Photographic Umbrellas: Why Size Matters

by | May 26, 2020

Today’s Post by Joe Farace

“A Banker Lends You His Umbrella When It’s Sunny and Wants It Back When It Rains”—Mark Twain

In my workshop “The Magic of Umbrellas” one of the topics that I discuss is that it’s not just the size of the umbrella’s fabric that matters, there’s also a question about the diameter of the umbrella’s shaft. And while that may not seem significant, shaft size can affect the umbrellas you may already own and any lighting system you may be planning on purchasing in the future.

History lesson: Back in the day, the de facto standard umbrella shaft was 3/8-inch or 10mm because that was the shaft size used by the Larson Reflectasol which was widely used by many shooters, including Mary and I.

In photography like everything else, nothing lasts forever and over time most umbrella and lighting equipment manufacturers standardized on 8mm as the shaft size. But some people just have to do things their own way and one European manufacturer decided to use a spring loaded shaft that would accept a 7mm umbrella shaft and then some, but not all, European manufacturers followed suit. Now, all those 8mm umbrellas you owned wouldn’t fit these lights. The umbrella slot in some European lamp heads or monolights is actually larger than 7mm because there had to be room for the spring-loaded clip and occasionally you could push in an umbrella with an 8mm shaft onto a light head.

FJ Westcott who’s been making all kinds of umbrellas for 100 years decided one way to make a more or less universal solution was to use a tapered 7mm umbrella tip on their 8mm umbrellas that would let you push past the clip and fit these Euro-spec lights.

Westcott’s Apollo Deep Umbrella is available in 43-inch or 53-inch versions with white or silver interior. It’s a focusable light source that has an interior umbrella shaft and 16 fiberglass ribs. It also has dual-wall shaft rods for extra support. I hope to get one of these light to test real soon now.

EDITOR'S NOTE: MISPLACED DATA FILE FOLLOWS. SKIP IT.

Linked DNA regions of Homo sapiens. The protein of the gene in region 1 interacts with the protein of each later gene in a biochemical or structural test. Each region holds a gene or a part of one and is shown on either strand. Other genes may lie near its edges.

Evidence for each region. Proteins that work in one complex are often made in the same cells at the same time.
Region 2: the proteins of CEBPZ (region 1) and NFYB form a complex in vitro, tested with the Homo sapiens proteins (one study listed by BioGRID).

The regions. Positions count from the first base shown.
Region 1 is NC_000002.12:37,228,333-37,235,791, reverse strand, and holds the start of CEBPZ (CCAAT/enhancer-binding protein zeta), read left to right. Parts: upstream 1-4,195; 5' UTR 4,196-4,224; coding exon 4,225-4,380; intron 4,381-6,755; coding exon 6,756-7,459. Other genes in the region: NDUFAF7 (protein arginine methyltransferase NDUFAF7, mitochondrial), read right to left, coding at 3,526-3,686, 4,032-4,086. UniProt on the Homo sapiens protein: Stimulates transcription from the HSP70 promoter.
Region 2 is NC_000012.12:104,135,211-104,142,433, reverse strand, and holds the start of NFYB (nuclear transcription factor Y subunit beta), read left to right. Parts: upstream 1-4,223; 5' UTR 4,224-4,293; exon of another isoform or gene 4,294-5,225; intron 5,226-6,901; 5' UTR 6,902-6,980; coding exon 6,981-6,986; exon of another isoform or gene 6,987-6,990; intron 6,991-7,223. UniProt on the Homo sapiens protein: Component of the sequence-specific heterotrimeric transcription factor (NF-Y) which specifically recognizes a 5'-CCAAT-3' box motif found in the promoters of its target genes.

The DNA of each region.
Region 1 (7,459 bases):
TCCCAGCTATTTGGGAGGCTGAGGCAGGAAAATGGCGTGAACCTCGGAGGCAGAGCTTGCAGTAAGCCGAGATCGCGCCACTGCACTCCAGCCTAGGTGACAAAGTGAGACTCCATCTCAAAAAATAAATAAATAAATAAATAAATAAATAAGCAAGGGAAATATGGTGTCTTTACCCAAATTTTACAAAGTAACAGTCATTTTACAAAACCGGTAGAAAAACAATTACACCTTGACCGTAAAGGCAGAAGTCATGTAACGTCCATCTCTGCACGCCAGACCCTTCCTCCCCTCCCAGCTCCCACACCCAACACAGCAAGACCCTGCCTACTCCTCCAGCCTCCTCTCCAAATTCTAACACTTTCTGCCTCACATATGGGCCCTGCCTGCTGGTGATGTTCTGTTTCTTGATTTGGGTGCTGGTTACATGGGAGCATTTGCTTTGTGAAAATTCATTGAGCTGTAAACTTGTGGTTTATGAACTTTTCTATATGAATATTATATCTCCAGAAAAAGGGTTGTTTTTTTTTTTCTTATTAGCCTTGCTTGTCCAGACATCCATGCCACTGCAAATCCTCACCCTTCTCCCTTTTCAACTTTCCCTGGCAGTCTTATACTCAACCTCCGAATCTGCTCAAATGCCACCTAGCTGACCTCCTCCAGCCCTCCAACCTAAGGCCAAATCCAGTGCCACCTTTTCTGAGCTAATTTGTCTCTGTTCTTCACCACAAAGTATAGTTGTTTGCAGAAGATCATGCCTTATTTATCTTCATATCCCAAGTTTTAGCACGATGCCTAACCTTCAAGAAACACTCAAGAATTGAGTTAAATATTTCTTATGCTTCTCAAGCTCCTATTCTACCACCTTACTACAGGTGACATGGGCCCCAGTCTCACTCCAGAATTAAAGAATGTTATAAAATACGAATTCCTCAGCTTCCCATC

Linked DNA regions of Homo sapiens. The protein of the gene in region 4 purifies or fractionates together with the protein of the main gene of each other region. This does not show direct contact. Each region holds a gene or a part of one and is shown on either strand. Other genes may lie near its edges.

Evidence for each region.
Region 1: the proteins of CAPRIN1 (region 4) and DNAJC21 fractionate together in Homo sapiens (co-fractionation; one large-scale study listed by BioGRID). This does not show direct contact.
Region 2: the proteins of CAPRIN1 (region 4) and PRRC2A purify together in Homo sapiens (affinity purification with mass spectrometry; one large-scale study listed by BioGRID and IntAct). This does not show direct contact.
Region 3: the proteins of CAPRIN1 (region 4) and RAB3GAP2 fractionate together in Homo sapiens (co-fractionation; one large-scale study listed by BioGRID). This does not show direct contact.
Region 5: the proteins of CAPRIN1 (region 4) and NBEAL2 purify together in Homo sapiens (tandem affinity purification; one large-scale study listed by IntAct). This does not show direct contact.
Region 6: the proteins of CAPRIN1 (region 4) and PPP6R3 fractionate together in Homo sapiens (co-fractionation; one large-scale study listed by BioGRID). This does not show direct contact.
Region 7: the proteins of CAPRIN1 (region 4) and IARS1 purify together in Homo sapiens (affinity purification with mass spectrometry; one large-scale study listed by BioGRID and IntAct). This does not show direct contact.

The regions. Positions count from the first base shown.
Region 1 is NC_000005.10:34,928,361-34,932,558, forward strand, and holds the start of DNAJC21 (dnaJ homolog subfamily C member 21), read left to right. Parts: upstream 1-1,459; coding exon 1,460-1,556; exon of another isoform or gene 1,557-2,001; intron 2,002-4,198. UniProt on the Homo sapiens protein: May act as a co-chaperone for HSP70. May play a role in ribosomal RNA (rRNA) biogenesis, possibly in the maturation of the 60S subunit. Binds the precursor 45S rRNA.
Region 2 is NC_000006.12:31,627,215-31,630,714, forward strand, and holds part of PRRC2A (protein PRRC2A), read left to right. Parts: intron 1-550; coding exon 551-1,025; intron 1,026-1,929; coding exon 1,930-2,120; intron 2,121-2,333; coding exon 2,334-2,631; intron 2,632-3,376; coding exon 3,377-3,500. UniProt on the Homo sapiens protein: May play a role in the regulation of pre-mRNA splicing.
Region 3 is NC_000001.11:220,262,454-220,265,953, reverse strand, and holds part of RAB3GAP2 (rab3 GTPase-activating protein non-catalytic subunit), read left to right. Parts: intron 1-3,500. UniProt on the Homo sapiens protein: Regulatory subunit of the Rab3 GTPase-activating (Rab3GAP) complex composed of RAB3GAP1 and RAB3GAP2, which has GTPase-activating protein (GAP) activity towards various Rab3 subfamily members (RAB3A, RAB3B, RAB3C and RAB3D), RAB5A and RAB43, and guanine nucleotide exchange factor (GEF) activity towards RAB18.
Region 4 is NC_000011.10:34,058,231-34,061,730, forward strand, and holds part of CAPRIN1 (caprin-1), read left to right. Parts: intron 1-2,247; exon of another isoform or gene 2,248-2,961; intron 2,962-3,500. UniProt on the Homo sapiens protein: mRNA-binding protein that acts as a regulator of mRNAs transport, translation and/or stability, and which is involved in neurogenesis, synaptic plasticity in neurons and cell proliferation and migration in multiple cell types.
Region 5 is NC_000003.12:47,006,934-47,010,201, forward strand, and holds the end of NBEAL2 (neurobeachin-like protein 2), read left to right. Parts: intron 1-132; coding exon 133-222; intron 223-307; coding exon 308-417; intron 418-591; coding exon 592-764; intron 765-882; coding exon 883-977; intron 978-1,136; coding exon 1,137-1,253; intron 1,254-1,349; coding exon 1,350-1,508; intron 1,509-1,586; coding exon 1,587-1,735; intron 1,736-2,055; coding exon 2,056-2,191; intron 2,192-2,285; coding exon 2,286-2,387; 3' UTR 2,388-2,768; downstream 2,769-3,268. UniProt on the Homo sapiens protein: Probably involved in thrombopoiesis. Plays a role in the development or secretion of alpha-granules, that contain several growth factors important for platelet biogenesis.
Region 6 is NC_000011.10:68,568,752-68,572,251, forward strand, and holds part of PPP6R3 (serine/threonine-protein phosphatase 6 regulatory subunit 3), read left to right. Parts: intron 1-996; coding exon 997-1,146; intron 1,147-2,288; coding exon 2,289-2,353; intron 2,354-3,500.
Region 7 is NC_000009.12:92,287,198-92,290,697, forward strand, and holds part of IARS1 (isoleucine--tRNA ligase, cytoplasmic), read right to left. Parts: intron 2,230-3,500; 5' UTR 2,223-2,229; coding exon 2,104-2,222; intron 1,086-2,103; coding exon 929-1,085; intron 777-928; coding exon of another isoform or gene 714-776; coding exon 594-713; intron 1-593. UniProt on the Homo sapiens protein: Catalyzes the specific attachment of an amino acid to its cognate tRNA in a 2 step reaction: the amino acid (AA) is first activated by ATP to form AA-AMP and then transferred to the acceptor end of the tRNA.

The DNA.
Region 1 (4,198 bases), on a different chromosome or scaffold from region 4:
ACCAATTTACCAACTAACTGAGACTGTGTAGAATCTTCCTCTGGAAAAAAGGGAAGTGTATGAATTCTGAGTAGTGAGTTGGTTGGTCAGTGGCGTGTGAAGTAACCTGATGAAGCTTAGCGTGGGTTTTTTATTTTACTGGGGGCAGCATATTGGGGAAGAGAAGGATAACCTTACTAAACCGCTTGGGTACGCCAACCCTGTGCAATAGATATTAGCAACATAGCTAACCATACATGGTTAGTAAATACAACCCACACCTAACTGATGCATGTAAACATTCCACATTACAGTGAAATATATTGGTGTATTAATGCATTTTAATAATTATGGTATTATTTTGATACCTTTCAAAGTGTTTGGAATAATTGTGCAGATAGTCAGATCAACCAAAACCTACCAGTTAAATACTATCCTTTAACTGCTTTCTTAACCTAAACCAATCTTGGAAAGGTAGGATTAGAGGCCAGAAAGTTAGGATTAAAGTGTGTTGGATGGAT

How I made this shot: I made this portrait of Anastasia in my home studio using a 62-inch translucent  parabolic umbrella in shoot-through attached to an Elinchrom  D-Lite RX One that was placed at camera right. A 30-inch Westcott Basic 5-in-1 Sunlight reflector was placed at camera left serving as fill. A Lastolite Distressed Paper/Graffiti Art collapsible background was used as backdrop and was leaned up against a background already hanging from my falling-apart JTL background stand. Camera used was my old but dependable Canon EOS 60D with EF-S15-85mm f/3.5-5.6 IS USM lens (at 63mm.) Exposure was 1/100 sec at f/11 and ISO 200.


If you’re interested in shooting portraits and how I use cameras, lenses and lighting in my in-home studio, please pick up a copy of Studio Lighting Anywhere, which is available from with, as I write this, new  copies selling for $32.60 with used copies starting at $13.49 as I write this. The Kindle version is $19.99 for those preferring a digital format.